11. Does anybody have any information on German bows made for Wurlitzer Brothers and Lyon & Healy? I've recently purchased two bows online, one having a RWB stamp (with a Tubbs style frog?) at the frog and another with *Lyon & Healy, Chicago* on one side and what I think is Tourte on the other side. Here are some pictures, I'm sorry the bows are in poor condition and I can't get better photos as I don't have the bows yet. I know Wurlitzer imported early Albert Nürnbergers and Leon & Healy imported some Schuster, Pfretzschner and Bazin bows, but the style of this bow looks a bit different. It's hard to find much information about what these shops imported and when they where active.
  12. To my amateur eyes it looks completely German from around the second half of the 19th century and possibly not pernambuco but still of reasonable quality? The stick is quite dirty and I'm far from an expert but I'd bet on it being German. To me if you ignore the stamps nothing looks English.
  13. I've had some degree of success on eBay. That being said, I 'specialize' (as much as an amateur collector and professional musician can) in violin bows, which I think are a bit easier to photograph and identify. I stay far, far away from violins. I've approached eBay more as a discount version of the 'wholesale' traditional auctions - not a place to get pennies on the dollar but a place where, very occasionally I can find a nice German or a decent workshop French bow at around half the price of the big auctions. I've also been not afraid to make use of a seller's return policy or eBay's buyer protection if there is clearly damage different from the description. I always contact the seller to get better pictures, and then get the condition states very clearly if hasn't been already. Probably my best buy was a silver mounted Labarte bow with an obscure stamp (but still easily found with a little research) that I won for 250gbp from an ebay antique shop. Perfect condition and weight. Got it certified with a valuation of 2000eur by Raffin. So good but not crazy cheap - certificates add a lot at this price range! I've goten a number of quality German bows from eBay. The more mysterious nature of unstamped old German bows can give you some discounts but you have to be careful discerning them from all the cheap stuff made with similar style. Here's my latest catch. Certified as Adolf Nürnberger by Gruenke with a L. Bausch stamp! Condition of the frog and button is not great but the stick is good. After repairs and certificate the total cost is around 2000euro, so not exactly a steal. I'm waiting for the valuation and I'm not sure what to expect but for me it is worth it as the bow turns out to have exceptional playing qualities. Here is a nice Nürnberger from eBay (highly flamed wood in real life) that ended up costing around the same after refurbishment. Almost mint condition. Supposedly the property of a deceased music teacher in Oklahoma. So for me you can get deals on eBay, but you aren't going to be smarter than everybody else. Except a discount on Tarisio prices, due to increased risk, but don't think there aren't other eyes looking. And the good deals have been decreasing a lot lately.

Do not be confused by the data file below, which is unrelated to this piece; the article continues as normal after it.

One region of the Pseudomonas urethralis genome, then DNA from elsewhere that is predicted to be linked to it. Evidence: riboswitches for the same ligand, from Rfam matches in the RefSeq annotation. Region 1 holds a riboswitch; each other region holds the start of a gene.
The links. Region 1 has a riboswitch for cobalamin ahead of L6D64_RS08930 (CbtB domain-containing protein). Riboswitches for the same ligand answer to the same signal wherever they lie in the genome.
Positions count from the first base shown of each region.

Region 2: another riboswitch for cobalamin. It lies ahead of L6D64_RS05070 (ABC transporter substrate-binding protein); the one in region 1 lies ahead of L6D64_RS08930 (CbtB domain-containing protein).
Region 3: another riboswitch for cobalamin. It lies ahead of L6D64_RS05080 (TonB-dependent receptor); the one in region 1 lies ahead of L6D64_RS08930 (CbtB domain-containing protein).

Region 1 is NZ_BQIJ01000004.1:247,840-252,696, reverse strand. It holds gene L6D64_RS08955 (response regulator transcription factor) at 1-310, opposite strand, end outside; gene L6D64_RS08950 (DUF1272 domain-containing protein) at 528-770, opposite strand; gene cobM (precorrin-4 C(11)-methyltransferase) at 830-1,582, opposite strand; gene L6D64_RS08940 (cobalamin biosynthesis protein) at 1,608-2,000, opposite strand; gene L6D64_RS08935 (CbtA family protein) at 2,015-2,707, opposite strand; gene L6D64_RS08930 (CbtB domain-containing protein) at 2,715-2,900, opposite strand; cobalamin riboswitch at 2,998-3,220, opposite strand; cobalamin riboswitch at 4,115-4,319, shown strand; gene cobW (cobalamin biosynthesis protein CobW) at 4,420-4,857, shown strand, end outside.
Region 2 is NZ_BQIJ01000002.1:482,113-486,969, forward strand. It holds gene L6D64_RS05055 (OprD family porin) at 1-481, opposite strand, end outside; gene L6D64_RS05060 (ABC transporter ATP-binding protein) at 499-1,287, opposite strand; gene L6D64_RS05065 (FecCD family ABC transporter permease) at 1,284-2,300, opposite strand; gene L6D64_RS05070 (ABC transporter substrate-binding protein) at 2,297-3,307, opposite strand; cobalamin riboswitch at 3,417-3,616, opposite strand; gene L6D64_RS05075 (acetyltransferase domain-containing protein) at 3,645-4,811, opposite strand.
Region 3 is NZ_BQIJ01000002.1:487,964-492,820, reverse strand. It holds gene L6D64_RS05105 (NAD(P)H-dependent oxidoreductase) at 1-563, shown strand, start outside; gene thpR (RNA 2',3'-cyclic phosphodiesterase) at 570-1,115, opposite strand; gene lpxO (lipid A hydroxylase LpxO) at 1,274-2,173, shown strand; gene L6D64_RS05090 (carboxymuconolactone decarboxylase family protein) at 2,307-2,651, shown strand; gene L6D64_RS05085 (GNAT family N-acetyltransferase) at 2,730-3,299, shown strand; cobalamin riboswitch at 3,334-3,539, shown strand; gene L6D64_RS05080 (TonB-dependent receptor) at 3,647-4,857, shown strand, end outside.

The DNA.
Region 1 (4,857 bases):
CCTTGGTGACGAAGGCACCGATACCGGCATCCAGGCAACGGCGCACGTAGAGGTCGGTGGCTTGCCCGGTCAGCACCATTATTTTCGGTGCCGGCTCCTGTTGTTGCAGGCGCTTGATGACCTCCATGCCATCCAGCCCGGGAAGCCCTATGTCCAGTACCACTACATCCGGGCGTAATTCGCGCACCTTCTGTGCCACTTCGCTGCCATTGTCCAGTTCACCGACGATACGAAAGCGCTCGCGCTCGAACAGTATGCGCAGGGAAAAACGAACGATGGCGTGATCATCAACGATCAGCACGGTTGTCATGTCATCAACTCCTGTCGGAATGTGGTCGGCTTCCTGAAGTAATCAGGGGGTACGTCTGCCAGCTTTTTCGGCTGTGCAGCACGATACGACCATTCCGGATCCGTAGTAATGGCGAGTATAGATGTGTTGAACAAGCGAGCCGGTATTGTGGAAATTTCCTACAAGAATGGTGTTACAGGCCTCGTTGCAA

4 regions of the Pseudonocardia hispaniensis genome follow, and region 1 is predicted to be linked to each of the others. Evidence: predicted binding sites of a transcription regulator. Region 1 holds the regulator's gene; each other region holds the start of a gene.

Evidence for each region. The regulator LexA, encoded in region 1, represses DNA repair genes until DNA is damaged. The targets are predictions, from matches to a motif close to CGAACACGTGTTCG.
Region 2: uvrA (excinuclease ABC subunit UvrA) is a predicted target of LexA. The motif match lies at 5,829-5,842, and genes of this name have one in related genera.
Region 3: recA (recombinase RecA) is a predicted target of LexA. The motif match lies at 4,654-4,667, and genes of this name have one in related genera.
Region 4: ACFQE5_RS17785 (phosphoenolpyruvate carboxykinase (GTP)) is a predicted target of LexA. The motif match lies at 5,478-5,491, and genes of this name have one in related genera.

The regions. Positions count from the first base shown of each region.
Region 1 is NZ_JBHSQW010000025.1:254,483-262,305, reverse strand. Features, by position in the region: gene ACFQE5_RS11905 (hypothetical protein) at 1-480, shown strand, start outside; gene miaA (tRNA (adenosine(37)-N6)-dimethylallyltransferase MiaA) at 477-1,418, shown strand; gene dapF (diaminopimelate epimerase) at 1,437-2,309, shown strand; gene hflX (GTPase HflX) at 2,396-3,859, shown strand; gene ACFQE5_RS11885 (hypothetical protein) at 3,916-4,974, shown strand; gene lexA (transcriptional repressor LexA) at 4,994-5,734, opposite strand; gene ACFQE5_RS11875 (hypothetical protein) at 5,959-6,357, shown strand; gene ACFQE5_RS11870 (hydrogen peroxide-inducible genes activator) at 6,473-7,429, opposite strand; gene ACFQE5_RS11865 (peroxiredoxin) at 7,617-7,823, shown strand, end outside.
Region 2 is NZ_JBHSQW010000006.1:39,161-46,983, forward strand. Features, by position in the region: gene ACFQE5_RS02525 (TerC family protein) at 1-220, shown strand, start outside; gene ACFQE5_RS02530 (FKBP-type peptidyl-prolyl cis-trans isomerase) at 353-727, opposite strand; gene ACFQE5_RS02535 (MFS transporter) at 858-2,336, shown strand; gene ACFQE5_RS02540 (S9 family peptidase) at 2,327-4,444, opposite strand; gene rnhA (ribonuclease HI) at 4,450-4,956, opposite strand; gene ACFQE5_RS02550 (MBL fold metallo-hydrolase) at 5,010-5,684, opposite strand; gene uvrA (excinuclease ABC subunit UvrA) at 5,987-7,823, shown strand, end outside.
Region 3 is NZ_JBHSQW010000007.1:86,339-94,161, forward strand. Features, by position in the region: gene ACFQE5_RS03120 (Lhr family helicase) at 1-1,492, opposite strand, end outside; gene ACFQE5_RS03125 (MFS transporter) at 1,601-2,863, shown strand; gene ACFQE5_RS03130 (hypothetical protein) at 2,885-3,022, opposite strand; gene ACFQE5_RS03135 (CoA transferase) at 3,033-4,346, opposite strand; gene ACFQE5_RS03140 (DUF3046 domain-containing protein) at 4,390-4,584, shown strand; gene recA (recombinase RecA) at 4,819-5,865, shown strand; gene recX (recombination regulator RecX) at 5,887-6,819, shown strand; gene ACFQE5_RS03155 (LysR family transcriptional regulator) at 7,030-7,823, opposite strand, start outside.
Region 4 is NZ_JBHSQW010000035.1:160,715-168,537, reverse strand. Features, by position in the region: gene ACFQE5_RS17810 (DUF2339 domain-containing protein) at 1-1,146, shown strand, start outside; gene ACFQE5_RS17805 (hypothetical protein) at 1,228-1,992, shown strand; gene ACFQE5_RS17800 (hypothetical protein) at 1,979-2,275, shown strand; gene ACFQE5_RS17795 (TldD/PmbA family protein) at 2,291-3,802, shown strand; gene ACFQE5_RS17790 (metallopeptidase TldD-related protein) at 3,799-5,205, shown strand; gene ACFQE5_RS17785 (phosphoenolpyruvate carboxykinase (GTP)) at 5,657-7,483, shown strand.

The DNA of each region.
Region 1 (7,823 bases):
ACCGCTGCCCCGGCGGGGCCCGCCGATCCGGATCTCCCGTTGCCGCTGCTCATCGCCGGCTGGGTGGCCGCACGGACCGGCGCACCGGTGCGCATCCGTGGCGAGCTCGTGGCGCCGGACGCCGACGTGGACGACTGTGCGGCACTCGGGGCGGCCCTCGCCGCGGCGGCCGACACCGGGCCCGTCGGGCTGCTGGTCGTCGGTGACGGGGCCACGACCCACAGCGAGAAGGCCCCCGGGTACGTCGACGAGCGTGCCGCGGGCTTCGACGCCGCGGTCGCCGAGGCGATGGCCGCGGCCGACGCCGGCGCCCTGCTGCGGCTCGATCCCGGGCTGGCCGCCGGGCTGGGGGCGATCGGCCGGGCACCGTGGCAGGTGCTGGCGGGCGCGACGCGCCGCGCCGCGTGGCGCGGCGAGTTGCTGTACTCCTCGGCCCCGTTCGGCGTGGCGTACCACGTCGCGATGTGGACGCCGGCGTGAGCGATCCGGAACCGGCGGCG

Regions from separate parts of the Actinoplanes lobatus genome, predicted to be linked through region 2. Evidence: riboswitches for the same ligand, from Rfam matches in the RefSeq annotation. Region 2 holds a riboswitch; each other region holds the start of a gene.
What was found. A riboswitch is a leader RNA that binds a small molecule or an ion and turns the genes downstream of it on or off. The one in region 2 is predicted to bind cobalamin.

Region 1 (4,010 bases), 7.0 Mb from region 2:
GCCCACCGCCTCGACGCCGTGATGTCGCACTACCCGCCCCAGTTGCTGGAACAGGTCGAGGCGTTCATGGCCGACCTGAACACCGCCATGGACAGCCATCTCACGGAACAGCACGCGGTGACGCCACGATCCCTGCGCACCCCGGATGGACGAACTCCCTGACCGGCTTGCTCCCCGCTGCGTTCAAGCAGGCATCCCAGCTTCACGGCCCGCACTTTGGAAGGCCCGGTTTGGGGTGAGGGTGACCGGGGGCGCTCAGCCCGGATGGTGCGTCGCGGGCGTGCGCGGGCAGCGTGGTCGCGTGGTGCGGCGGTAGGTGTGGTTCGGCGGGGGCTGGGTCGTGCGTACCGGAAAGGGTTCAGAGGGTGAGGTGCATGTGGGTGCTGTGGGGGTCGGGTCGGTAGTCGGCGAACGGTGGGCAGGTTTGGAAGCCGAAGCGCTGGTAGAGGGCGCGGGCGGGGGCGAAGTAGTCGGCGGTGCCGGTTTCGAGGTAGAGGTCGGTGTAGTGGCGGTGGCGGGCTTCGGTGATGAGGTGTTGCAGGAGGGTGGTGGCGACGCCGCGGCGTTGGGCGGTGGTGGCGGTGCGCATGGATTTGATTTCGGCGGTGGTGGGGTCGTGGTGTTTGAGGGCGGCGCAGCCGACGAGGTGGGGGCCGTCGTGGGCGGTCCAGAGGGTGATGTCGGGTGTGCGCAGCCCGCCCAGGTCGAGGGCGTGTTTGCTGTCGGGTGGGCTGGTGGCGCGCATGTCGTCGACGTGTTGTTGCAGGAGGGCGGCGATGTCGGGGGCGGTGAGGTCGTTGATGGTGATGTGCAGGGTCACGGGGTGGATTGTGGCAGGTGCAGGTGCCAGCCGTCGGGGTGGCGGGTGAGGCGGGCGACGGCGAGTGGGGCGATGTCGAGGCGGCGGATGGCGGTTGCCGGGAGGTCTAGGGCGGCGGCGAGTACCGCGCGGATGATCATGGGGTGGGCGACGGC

14. In my opinion the bow is too tradey to really be able to assign any particular style other than cheap, although if the bow has no major issues then it may certainly be worth restoring. The frog is more of a fantasy inspired by some Vuillaume features, but the way the round stick seating for the frog goes all the way to the end of the stick is a sign of very low end work. The shape of the frog in fact reminds me of Millant's special frog design although he would probably resent the comparison my theory is that more than likely the unusual frog design is to make the bow stand out in catalogues, which is why you see so many 'fancy' frog designs in low end German bows. by the way, not sure about all the hate being shown at Vuillaume style ferrules. Is this an accepted thing? I'm an professional orchestral violinist and my favored bow has a vuillaume style frog, never had any issues with the hair as long as I get a good rehair.
  15. Beautiful bows, thanks for sharing! Is it safe to say that bows that display prominent figuration tend to be unstained/not artificially darkened bows? I can't help but share a recent acquisition of mine from, of all places, eBay - a Nurnberger supposedly from the estate of a 'strings teacher' that I 'buy it now'ed. The dark low quality photos had convinced me that it was a genuine Nurnberger, but imagine my surprise when it arrived and it had the most spectacular wood! It's also my first fine bow without artificially darkened wood. The bow is actually layered in sticky rosin grime and I can't get the figure to photograph as vividly as the pros here but I'll share some photos. Interestingly the flame pops out much more on my cell photos with flash - I suspect a flash for my big camera would help. Interestingly, the bow feels light and flexible- typically flamed wood seems to make heavier bows. Another bow with heavy flaming that I remember is this nice Charles Peccatte from Tarasio. Love it!